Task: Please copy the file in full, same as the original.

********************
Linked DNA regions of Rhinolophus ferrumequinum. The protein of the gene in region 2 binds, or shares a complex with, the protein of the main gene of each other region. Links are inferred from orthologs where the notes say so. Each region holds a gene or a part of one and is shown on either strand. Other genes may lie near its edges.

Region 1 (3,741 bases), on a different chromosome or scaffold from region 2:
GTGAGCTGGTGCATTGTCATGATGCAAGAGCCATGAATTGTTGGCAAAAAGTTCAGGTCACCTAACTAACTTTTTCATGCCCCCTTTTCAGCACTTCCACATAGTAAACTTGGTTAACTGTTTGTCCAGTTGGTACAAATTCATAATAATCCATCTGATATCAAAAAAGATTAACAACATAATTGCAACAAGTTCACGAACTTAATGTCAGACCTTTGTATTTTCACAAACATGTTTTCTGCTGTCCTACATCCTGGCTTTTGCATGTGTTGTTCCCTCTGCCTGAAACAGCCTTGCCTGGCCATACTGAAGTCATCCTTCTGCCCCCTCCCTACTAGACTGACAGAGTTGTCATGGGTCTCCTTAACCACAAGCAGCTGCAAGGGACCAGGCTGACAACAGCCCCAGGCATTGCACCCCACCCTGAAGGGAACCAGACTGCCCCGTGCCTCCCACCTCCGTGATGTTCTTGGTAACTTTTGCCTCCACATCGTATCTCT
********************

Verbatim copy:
Linked DNA regions of Rhinolophus ferrumequinum. The protein of the gene in region 2 binds, or shares a complex with, the protein of the main gene of each other region. Links are inferred from orthologs where the notes say so. Each region holds a gene or a part of one and is shown on either strand. Other genes may lie near its edges.

Region 1 (3,741 bases), on a different chromosome or scaffold from region 2:
GTGAGCTGGTGCATTGTCATGATGCAAGAGCCATGAATTGTTGGCAAAAAGTTCAGGTCACCTAACTAACTTTTTCATGCCCCCTTTTCAGCACTTCCACATAGTAAACTTGGTTAACTGTTTGTCCAGTTGGTACAAATTCATAATAATCCATCTGATATCAAAAAAGATTAACAACATAATTGCAACAAGTTCACGAACTTAATGTCAGACCTTTGTATTTTCACAAACATGTTTTCTGCTGTCCTACATCCTGGCTTTTGCATGTGTTGTTCCCTCTGCCTGAAACAGCCTTGCCTGGCCATACTGAAGTCATCCTTCTGCCCCCTCCCTACTAGACTGACAGAGTTGTCATGGGTCTCCTTAACCACAAGCAGCTGCAAGGGACCAGGCTGACAACAGCCCCAGGCATTGCACCCCACCCTGAAGGGAACCAGACTGCCCCGTGCCTCCCACCTCCGTGATGTTCTTGGTAACTTTTGCCTCCACATCGTATCTCT